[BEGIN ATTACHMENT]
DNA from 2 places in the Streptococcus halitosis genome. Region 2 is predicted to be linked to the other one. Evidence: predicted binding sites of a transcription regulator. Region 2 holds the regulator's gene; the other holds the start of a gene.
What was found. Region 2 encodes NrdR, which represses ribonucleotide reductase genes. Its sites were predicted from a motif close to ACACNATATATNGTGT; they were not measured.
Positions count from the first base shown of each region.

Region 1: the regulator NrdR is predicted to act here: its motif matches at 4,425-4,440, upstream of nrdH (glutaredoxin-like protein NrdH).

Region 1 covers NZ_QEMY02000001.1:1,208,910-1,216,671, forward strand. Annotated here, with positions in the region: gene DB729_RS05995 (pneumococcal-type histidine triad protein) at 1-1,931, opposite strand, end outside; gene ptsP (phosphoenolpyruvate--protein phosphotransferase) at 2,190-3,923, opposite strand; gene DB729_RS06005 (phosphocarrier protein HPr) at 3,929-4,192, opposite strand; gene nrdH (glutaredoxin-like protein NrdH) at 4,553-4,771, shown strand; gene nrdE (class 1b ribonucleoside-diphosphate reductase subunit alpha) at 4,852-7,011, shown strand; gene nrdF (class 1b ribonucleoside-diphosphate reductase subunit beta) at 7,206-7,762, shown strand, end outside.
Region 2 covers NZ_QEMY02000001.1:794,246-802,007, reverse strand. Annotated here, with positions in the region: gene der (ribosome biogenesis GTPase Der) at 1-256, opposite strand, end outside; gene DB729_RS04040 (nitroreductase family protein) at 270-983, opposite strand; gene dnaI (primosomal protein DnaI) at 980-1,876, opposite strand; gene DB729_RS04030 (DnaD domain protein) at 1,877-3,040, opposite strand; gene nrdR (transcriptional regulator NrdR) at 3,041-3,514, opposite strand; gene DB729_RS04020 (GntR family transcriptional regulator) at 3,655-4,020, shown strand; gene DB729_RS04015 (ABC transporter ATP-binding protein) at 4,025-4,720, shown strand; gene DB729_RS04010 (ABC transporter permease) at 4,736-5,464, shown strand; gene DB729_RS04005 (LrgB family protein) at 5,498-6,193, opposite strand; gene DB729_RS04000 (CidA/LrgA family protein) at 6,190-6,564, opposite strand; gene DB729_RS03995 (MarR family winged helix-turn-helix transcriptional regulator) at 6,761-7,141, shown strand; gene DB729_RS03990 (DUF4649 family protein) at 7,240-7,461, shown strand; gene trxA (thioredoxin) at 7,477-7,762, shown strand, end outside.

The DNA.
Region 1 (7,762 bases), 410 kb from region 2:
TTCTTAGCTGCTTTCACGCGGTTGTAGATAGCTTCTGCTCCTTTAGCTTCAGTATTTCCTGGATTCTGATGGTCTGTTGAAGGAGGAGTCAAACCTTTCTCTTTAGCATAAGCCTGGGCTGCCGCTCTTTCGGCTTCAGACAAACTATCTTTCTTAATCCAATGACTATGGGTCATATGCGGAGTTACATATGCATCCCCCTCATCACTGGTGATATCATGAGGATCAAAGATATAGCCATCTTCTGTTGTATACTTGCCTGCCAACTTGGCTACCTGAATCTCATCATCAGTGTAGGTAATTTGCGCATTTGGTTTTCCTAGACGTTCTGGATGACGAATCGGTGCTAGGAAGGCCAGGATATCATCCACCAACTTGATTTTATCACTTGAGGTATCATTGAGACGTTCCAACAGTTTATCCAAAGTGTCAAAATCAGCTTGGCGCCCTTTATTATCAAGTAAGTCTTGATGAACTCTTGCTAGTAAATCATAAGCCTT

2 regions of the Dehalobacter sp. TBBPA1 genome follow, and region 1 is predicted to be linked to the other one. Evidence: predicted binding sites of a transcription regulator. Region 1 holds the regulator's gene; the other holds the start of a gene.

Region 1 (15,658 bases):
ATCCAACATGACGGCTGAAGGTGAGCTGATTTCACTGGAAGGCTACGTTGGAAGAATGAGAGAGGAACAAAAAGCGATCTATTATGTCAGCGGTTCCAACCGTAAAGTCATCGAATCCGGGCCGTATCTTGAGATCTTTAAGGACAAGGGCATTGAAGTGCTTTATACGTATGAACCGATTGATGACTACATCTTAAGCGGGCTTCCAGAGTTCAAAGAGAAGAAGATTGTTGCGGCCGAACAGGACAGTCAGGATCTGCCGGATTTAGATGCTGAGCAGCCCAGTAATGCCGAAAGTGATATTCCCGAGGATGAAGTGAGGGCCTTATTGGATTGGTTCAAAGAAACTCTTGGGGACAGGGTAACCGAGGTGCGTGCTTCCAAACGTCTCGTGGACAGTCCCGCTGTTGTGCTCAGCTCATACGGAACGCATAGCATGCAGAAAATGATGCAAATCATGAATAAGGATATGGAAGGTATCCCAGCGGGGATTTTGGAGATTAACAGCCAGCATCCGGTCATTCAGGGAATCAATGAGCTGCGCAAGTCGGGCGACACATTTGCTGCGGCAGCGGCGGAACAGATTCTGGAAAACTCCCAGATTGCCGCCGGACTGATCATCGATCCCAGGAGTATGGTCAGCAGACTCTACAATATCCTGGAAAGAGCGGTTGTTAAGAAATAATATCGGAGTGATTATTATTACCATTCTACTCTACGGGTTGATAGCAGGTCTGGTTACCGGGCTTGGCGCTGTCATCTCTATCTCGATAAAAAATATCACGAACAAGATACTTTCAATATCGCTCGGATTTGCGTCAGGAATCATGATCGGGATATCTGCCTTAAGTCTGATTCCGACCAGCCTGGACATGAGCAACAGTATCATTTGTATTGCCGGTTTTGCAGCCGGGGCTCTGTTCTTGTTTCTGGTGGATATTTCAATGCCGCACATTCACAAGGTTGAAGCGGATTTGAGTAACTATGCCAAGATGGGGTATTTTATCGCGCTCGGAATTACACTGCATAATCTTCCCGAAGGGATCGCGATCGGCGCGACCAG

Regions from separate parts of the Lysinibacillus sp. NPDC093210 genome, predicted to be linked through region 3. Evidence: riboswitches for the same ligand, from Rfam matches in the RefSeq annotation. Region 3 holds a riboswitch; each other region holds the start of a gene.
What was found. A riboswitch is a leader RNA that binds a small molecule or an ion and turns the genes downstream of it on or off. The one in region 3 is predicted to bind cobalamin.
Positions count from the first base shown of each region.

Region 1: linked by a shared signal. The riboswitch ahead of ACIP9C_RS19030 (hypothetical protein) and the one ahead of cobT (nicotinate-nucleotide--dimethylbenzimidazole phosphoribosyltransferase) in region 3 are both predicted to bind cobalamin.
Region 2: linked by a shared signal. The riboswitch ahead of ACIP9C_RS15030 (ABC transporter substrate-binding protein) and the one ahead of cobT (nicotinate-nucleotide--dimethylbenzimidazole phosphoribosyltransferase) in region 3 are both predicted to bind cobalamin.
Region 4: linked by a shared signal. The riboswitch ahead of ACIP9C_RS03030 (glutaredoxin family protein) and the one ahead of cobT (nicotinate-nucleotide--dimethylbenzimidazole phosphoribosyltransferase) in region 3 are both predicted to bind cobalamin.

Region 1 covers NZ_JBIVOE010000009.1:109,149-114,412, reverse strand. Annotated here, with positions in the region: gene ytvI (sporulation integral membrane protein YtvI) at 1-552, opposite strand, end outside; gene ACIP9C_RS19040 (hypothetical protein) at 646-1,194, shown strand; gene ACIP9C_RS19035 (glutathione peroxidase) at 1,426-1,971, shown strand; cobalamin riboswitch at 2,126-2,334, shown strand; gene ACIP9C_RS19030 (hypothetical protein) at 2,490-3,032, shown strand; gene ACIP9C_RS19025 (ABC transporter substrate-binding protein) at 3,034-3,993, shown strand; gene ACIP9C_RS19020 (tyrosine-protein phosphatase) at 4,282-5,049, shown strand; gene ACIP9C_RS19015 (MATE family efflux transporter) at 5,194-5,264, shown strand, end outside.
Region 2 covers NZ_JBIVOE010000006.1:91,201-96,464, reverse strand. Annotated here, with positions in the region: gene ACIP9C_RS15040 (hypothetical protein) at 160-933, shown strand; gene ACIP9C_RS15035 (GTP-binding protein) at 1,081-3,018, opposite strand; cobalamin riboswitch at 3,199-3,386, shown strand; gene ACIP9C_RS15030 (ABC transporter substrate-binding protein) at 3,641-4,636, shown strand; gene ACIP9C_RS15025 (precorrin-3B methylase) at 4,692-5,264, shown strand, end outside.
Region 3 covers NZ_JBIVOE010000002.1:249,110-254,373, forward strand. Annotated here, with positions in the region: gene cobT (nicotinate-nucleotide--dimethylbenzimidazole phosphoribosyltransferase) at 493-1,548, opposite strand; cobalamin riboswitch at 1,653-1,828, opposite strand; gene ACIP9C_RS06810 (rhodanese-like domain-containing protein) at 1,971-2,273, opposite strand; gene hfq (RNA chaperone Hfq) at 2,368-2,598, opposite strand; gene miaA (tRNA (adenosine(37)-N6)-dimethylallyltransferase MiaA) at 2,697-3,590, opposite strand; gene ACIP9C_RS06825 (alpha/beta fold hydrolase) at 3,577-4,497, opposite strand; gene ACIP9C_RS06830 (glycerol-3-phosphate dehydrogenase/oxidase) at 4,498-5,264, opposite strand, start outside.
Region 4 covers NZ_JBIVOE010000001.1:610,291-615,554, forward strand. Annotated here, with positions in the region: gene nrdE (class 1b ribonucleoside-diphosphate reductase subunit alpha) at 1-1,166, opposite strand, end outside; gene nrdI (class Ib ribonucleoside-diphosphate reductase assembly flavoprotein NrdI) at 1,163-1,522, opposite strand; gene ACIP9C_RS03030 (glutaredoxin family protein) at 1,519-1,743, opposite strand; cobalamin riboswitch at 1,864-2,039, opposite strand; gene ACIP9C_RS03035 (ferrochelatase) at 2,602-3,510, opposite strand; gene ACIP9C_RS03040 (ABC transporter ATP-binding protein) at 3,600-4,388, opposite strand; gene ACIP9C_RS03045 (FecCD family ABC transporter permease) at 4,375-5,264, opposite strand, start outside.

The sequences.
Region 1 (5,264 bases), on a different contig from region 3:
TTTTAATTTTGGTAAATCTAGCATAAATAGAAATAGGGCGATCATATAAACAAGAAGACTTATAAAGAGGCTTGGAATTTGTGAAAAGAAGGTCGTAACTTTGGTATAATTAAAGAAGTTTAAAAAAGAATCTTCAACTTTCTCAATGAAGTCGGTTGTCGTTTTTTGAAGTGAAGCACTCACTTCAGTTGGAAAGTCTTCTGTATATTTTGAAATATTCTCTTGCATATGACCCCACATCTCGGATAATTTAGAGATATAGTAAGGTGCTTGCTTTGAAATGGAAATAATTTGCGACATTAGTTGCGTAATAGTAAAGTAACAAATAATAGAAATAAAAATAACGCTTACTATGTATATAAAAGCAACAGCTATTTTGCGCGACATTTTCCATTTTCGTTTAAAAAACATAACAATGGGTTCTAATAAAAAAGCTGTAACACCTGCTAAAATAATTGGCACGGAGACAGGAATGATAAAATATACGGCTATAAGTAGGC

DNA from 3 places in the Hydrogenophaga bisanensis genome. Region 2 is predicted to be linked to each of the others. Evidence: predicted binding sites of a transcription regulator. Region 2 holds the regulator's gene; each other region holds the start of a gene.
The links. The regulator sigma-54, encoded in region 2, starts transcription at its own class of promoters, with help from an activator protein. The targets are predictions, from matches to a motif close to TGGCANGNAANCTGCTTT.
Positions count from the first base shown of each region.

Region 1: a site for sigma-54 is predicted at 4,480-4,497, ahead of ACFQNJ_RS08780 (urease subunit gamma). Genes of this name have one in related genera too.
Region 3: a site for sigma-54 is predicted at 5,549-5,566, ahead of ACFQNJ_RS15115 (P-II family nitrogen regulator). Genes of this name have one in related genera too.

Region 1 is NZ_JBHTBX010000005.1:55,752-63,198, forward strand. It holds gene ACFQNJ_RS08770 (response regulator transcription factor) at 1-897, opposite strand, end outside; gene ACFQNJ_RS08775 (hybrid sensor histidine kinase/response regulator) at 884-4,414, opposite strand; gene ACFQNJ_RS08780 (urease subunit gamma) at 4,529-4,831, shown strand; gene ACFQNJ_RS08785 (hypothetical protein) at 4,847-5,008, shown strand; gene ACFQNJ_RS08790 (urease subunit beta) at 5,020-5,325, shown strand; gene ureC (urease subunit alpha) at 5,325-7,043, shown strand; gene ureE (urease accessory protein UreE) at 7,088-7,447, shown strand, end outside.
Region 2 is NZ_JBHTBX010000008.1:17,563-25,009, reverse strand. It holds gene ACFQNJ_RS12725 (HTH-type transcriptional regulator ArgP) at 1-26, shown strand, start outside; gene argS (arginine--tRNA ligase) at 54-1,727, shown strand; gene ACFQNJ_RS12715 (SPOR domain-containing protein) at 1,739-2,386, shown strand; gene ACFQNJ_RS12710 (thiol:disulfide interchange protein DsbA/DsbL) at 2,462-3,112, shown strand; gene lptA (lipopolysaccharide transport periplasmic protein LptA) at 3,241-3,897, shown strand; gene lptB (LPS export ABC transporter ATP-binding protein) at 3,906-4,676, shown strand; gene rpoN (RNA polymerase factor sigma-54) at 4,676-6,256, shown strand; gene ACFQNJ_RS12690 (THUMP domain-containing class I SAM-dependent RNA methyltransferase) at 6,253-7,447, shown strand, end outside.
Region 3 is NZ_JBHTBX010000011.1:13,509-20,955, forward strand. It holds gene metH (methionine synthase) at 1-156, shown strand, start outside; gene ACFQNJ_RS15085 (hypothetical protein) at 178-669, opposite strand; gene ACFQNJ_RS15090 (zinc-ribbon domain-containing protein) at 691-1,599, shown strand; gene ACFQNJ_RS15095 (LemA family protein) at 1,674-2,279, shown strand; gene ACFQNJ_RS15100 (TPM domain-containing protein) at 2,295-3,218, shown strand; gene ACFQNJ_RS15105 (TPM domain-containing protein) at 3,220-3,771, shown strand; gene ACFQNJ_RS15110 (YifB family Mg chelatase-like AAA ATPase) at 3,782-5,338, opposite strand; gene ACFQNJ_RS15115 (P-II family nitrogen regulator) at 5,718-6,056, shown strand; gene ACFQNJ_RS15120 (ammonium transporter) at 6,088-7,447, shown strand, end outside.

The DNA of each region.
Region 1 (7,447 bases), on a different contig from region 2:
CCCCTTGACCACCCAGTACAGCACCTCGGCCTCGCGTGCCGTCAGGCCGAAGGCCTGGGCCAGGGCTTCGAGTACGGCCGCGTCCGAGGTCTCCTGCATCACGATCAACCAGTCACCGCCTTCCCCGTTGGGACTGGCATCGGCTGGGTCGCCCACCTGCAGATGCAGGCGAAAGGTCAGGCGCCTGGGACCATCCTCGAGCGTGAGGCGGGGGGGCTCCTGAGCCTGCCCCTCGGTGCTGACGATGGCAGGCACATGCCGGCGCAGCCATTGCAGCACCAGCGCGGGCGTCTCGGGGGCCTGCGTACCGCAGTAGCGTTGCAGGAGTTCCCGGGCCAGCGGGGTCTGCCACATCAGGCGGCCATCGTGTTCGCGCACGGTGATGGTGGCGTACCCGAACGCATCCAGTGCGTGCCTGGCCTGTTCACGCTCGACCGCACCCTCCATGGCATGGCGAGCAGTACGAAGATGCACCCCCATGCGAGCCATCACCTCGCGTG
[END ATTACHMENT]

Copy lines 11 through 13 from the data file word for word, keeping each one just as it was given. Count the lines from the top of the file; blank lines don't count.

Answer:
Region 1 (15,658 bases):
ATCCAACATGACGGCTGAAGGTGAGCTGATTTCACTGGAAGGCTACGTTGGAAGAATGAGAGAGGAACAAAAAGCGATCTATTATGTCAGCGGTTCCAACCGTAAAGTCATCGAATCCGGGCCGTATCTTGAGATCTTTAAGGACAAGGGCATTGAAGTGCTTTATACGTATGAACCGATTGATGACTACATCTTAAGCGGGCTTCCAGAGTTCAAAGAGAAGAAGATTGTTGCGGCCGAACAGGACAGTCAGGATCTGCCGGATTTAGATGCTGAGCAGCCCAGTAATGCCGAAAGTGATATTCCCGAGGATGAAGTGAGGGCCTTATTGGATTGGTTCAAAGAAACTCTTGGGGACAGGGTAACCGAGGTGCGTGCTTCCAAACGTCTCGTGGACAGTCCCGCTGTTGTGCTCAGCTCATACGGAACGCATAGCATGCAGAAAATGATGCAAATCATGAATAAGGATATGGAAGGTATCCCAGCGGGGATTTTGGAGATTAACAGCCAGCATCCGGTCATTCAGGGAATCAATGAGCTGCGCAAGTCGGGCGACACATTTGCTGCGGCAGCGGCGGAACAGATTCTGGAAAACTCCCAGATTGCCGCCGGACTGATCATCGATCCCAGGAGTATGGTCAGCAGACTCTACAATATCCTGGAAAGAGCGGTTGTTAAGAAATAATATCGGAGTGATTATTATTACCATTCTACTCTACGGGTTGATAGCAGGTCTGGTTACCGGGCTTGGCGCTGTCATCTCTATCTCGATAAAAAATATCACGAACAAGATACTTTCAATATCGCTCGGATTTGCGTCAGGAATCATGATCGGGATATCTGCCTTAAGTCTGATTCCGACCAGCCTGGACATGAGCAACAGTATCATTTGTATTGCCGGTTTTGCAGCCGGGGCTCTGTTCTTGTTTCTGGTGGATATTTCAATGCCGCACATTCACAAGGTTGAAGCGGATTTGAGTAACTATGCCAAGATGGGGTATTTTATCGCGCTCGGAATTACACTGCATAATCTTCCCGAAGGGATCGCGATCGGCGCGACCAG

Regions from separate parts of the Lysinibacillus sp. NPDC093210 genome, predicted to be linked through region 3. Evidence: riboswitches for the same ligand, from Rfam matches in the RefSeq annotation. Region 3 holds a riboswitch; each other region holds the start of a gene.